Design Education as a Passport to Professional Practice

DS 62: Proceedings of E&PDE 2010, the 12th International Conference on Engineering and Product Design Education - When Design Education and Design Research meet ..., Trondheim, Norway, 02.-03.09.2010

Year: 2010
Editor: Boks W; Ion, W; McMahon, C and Parkinson B
Author: Tovey, Michael John; Bull, Karen
Page(s): 426-431


The idea of a community of professional practice is a powerful one. There are communities of design practitioners for such groups as architects, graphic designers and others (this is illustrated through the example of automotive design). In design education which focuses on developing capability in design practice, the implicit ambition is to provide students with those abilities which enable them to join the community of practice. Those abilities include both being able to engage in design thinking, and being able to externalize that capability through drawings and other process and solution representations. At the core of being able to engage in designerly thinking, balancing creative and evaluative thinking is a dual processing match of linear and simultaneous processes as a conversation between these two modes of thought. For design students achieving this match involves confronting and travelling through a key threshold which we have labelled the ‘toleration of design uncertainty’. For students of design, their drawings and other visual material provide evidence their capability and when gathered together become their passports to enter the community of practice. The re-design of the Coventry design programme to accommodate these findings is briefly described.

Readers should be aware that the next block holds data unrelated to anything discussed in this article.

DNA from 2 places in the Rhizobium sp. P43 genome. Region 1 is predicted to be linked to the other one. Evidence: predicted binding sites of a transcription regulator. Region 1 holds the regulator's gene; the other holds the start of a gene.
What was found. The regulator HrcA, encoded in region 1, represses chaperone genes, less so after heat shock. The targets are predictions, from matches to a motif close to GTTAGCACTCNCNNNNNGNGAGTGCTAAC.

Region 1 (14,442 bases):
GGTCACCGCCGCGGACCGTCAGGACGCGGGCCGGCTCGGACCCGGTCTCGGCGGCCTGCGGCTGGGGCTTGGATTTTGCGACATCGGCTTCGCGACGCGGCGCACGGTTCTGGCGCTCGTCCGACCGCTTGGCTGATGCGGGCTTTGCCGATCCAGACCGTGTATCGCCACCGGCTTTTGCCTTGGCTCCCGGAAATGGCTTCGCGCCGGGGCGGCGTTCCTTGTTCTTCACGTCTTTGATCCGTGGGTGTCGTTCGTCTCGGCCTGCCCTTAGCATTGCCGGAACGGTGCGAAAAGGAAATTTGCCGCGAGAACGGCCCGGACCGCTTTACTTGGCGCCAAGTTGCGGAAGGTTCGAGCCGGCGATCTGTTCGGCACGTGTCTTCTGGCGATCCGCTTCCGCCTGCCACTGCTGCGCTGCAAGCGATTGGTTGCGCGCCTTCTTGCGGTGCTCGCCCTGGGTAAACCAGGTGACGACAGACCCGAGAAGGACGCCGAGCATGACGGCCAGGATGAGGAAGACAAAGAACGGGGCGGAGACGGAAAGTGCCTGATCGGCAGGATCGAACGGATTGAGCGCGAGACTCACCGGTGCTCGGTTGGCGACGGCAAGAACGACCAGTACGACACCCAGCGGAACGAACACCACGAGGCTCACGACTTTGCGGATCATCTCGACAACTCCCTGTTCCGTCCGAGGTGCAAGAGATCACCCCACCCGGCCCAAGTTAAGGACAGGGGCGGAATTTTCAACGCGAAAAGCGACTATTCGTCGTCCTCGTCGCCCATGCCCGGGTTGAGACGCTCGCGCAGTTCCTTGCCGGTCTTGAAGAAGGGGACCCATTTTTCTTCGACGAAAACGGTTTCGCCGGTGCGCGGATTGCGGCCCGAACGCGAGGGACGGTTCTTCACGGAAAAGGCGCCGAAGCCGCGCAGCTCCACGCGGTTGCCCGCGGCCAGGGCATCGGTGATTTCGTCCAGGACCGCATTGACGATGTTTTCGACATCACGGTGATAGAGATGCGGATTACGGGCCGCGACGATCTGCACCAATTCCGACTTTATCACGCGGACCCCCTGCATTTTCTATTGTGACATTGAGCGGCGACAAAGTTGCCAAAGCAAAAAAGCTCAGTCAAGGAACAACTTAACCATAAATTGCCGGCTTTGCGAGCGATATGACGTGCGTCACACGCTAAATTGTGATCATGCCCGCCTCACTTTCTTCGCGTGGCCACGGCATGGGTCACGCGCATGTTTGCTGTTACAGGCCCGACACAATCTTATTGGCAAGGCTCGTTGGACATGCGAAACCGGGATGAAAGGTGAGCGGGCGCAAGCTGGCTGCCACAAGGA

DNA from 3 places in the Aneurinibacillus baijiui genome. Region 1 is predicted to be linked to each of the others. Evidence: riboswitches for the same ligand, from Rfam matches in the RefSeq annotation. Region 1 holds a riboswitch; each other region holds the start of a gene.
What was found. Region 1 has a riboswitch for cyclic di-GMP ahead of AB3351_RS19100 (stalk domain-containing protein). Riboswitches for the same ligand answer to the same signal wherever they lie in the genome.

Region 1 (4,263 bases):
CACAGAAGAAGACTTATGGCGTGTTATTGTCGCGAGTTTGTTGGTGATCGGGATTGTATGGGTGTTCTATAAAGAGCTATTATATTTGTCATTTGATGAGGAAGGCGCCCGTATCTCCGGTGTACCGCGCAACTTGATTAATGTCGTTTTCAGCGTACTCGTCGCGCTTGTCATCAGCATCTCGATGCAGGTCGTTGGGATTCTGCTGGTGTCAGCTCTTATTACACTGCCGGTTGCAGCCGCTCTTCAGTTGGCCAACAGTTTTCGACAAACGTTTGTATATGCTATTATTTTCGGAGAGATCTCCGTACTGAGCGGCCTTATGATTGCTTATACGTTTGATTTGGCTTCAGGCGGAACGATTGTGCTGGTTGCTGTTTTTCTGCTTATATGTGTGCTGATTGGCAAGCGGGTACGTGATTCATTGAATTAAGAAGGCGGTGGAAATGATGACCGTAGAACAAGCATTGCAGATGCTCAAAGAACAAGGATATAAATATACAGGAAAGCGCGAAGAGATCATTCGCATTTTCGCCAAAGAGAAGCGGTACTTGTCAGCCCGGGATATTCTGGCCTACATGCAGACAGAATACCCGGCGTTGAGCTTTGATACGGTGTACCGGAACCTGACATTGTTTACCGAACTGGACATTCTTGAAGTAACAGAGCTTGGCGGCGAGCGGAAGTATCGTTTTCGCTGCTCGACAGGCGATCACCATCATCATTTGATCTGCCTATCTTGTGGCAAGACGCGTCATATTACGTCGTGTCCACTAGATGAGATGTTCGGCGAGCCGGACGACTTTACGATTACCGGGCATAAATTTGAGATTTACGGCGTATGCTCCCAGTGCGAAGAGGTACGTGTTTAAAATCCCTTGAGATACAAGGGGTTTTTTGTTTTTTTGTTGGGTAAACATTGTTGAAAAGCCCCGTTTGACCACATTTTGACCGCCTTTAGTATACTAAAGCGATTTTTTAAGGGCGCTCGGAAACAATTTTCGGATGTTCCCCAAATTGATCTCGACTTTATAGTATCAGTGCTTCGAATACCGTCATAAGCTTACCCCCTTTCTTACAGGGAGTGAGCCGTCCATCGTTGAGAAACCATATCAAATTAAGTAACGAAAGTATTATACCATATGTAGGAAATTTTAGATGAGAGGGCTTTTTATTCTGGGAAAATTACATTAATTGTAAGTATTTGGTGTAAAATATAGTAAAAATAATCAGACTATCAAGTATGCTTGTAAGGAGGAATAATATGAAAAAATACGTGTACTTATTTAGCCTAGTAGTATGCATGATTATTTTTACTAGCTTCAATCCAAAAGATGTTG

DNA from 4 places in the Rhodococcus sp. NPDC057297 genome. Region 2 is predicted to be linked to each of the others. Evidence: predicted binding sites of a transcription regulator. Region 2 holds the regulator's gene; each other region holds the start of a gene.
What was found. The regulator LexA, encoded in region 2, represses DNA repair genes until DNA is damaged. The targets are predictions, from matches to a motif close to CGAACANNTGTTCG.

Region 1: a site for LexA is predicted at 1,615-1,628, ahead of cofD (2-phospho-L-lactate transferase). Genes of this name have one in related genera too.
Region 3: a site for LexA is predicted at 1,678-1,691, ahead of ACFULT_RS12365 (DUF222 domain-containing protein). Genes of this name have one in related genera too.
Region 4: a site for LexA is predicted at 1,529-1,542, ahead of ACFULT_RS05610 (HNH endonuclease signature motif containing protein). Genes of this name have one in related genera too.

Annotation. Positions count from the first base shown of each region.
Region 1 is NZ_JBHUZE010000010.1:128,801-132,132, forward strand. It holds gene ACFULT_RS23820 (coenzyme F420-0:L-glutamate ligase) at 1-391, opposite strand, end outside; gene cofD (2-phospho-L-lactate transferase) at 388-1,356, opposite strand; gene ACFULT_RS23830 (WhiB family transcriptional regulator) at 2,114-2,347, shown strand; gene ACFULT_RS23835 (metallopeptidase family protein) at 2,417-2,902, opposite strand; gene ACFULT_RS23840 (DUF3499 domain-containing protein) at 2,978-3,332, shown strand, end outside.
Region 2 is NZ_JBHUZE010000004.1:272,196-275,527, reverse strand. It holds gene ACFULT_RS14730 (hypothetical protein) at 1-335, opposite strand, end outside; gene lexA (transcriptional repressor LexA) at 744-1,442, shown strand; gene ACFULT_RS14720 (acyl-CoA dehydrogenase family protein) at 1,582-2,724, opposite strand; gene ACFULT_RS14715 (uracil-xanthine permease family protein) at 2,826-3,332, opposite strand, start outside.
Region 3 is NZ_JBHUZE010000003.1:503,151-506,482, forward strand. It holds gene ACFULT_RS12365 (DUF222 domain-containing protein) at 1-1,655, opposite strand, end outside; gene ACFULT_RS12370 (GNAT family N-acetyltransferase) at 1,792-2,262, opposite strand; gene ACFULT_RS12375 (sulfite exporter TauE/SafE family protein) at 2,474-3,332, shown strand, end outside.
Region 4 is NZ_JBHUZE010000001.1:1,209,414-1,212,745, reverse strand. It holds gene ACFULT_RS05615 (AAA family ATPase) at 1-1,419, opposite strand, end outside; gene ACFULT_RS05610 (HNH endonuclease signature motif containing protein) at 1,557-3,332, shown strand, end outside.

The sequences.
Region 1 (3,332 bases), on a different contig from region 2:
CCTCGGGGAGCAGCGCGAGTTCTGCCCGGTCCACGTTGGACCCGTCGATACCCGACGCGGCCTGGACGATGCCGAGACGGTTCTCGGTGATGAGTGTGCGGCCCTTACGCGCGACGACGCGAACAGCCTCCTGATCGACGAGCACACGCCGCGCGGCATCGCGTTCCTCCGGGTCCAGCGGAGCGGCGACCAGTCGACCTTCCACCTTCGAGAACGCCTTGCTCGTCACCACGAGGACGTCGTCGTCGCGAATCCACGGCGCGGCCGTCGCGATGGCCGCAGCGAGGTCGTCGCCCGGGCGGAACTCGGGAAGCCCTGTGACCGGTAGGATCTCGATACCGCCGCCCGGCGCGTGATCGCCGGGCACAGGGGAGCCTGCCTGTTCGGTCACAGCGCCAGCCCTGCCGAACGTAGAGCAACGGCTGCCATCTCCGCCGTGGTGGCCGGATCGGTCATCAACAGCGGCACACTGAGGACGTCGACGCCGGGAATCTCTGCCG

Keywords: Practice communities, designerly thinking, threshold capability, passport


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